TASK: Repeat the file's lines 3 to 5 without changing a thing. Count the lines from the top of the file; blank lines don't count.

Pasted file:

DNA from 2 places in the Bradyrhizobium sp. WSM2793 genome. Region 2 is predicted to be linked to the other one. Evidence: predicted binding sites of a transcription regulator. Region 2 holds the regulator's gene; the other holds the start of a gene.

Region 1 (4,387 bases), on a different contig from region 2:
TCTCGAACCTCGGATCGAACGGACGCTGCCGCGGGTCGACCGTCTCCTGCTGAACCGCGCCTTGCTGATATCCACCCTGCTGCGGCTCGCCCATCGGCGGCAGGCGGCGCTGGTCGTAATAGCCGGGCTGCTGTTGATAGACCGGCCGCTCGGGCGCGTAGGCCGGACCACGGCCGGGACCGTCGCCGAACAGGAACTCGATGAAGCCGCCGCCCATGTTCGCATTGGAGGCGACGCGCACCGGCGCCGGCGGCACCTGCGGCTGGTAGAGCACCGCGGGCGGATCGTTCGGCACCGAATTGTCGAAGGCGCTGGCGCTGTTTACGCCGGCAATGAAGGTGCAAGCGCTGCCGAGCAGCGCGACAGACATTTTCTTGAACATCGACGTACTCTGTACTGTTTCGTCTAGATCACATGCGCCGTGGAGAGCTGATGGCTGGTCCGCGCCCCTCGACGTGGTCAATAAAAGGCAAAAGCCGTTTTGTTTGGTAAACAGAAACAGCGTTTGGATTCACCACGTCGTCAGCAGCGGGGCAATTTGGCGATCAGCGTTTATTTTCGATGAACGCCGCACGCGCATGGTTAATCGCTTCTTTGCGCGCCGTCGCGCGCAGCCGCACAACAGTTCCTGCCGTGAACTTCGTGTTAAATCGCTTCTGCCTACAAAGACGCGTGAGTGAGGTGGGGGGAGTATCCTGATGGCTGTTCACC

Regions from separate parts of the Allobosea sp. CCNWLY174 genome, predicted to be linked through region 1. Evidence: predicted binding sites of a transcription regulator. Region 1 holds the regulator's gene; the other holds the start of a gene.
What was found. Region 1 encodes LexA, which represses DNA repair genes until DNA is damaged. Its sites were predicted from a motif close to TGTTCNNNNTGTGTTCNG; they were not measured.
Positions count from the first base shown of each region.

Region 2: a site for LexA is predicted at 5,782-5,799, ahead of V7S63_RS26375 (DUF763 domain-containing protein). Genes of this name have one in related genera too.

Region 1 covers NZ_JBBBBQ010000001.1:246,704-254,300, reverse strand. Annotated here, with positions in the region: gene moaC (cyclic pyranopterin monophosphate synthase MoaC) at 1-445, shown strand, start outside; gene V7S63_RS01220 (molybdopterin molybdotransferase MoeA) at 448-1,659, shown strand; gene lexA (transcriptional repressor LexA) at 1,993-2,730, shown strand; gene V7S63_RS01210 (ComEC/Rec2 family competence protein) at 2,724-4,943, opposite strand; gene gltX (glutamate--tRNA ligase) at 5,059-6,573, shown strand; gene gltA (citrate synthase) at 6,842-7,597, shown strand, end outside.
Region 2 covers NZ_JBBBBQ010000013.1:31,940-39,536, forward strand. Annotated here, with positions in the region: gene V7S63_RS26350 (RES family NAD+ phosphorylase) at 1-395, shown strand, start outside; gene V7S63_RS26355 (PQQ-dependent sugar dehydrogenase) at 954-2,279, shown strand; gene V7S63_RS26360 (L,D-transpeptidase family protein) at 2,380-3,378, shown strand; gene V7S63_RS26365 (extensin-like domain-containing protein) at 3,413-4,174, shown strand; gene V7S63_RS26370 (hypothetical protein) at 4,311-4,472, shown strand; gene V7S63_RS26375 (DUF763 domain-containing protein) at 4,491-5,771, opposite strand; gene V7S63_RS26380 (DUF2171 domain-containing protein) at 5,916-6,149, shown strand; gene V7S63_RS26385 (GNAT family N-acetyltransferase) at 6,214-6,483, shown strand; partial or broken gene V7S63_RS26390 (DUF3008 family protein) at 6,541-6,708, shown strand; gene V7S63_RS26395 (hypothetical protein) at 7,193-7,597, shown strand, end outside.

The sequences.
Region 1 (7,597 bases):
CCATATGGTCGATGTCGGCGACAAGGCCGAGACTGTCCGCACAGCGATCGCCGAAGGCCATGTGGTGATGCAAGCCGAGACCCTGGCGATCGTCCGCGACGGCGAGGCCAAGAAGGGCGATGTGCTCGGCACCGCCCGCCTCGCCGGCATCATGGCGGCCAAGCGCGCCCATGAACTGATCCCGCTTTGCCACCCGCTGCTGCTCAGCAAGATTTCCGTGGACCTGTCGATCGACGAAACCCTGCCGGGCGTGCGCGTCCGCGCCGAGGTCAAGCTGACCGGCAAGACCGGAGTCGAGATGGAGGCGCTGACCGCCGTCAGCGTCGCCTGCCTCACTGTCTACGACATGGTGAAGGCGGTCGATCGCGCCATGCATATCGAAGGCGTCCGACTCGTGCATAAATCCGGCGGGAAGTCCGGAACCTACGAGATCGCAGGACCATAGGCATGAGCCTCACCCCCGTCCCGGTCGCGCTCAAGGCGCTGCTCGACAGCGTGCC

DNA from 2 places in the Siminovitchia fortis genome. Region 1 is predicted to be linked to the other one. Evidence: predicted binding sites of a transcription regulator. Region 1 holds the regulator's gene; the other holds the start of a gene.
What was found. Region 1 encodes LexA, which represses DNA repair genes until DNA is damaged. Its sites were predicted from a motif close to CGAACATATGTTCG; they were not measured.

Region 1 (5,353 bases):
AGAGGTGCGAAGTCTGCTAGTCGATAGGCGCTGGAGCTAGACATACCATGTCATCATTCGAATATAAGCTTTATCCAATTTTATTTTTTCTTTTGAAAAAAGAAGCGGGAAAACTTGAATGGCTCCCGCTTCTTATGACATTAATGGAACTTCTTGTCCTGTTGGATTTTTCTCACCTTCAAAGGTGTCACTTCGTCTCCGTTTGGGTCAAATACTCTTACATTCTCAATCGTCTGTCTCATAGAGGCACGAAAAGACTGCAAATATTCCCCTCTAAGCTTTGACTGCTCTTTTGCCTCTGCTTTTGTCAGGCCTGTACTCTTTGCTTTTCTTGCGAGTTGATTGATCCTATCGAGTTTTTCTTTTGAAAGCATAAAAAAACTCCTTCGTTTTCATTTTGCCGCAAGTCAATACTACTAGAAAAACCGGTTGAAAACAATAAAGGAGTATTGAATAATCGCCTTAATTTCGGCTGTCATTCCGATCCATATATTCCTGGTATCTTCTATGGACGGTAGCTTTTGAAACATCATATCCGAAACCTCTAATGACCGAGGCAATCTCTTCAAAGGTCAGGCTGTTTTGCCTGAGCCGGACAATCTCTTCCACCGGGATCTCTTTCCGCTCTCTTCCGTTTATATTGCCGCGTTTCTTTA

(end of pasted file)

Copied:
TCTCGAACCTCGGATCGAACGGACGCTGCCGCGGGTCGACCGTCTCCTGCTGAACCGCGCCTTGCTGATATCCACCCTGCTGCGGCTCGCCCATCGGCGGCAGGCGGCGCTGGTCGTAATAGCCGGGCTGCTGTTGATAGACCGGCCGCTCGGGCGCGTAGGCCGGACCACGGCCGGGACCGTCGCCGAACAGGAACTCGATGAAGCCGCCGCCCATGTTCGCATTGGAGGCGACGCGCACCGGCGCCGGCGGCACCTGCGGCTGGTAGAGCACCGCGGGCGGATCGTTCGGCACCGAATTGTCGAAGGCGCTGGCGCTGTTTACGCCGGCAATGAAGGTGCAAGCGCTGCCGAGCAGCGCGACAGACATTTTCTTGAACATCGACGTACTCTGTACTGTTTCGTCTAGATCACATGCGCCGTGGAGAGCTGATGGCTGGTCCGCGCCCCTCGACGTGGTCAATAAAAGGCAAAAGCCGTTTTGTTTGGTAAACAGAAACAGCGTTTGGATTCACCACGTCGTCAGCAGCGGGGCAATTTGGCGATCAGCGTTTATTTTCGATGAACGCCGCACGCGCATGGTTAATCGCTTCTTTGCGCGCCGTCGCGCGCAGCCGCACAACAGTTCCTGCCGTGAACTTCGTGTTAAATCGCTTCTGCCTACAAAGACGCGTGAGTGAGGTGGGGGGAGTATCCTGATGGCTGTTCACC

Regions from separate parts of the Allobosea sp. CCNWLY174 genome, predicted to be linked through region 1. Evidence: predicted binding sites of a transcription regulator. Region 1 holds the regulator's gene; the other holds the start of a gene.
What was found. Region 1 encodes LexA, which represses DNA repair genes until DNA is damaged. Its sites were predicted from a motif close to TGTTCNNNNTGTGTTCNG; they were not measured.